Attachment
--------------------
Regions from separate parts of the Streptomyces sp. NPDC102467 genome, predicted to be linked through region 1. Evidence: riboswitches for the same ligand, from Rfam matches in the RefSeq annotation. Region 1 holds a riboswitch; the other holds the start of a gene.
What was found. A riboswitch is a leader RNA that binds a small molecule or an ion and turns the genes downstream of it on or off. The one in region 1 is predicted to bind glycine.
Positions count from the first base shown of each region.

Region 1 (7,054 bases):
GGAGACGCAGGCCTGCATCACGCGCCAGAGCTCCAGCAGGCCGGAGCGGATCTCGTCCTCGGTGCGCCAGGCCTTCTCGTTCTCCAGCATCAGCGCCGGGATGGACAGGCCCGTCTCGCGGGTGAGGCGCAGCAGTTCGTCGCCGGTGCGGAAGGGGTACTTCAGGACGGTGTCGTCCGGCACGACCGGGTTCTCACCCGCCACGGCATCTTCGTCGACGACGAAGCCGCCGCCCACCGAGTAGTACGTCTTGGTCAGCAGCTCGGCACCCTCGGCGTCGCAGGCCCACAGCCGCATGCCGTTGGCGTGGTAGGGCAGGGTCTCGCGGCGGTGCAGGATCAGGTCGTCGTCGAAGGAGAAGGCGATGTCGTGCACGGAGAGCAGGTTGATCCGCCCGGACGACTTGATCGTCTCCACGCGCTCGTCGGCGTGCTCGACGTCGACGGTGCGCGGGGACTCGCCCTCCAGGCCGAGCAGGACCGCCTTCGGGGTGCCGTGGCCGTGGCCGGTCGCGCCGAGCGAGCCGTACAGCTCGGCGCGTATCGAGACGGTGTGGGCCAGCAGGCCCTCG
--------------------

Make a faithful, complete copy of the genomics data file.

Regions from separate parts of the Streptomyces sp. NPDC102467 genome, predicted to be linked through region 1. Evidence: riboswitches for the same ligand, from Rfam matches in the RefSeq annotation. Region 1 holds a riboswitch; the other holds the start of a gene.
What was found. A riboswitch is a leader RNA that binds a small molecule or an ion and turns the genes downstream of it on or off. The one in region 1 is predicted to bind glycine.
Positions count from the first base shown of each region.

Region 1 (7,054 bases):
GGAGACGCAGGCCTGCATCACGCGCCAGAGCTCCAGCAGGCCGGAGCGGATCTCGTCCTCGGTGCGCCAGGCCTTCTCGTTCTCCAGCATCAGCGCCGGGATGGACAGGCCCGTCTCGCGGGTGAGGCGCAGCAGTTCGTCGCCGGTGCGGAAGGGGTACTTCAGGACGGTGTCGTCCGGCACGACCGGGTTCTCACCCGCCACGGCATCTTCGTCGACGACGAAGCCGCCGCCCACCGAGTAGTACGTCTTGGTCAGCAGCTCGGCACCCTCGGCGTCGCAGGCCCACAGCCGCATGCCGTTGGCGTGGTAGGGCAGGGTCTCGCGGCGGTGCAGGATCAGGTCGTCGTCGAAGGAGAAGGCGATGTCGTGCACGGAGAGCAGGTTGATCCGCCCGGACGACTTGATCGTCTCCACGCGCTCGTCGGCGTGCTCGACGTCGACGGTGCGCGGGGACTCGCCCTCCAGGCCGAGCAGGACCGCCTTCGGGGTGCCGTGGCCGTGGCCGGTCGCGCCGAGCGAGCCGTACAGCTCGGCGCGTATCGAGACGGTGTGGGCCAGCAGGCCCTCG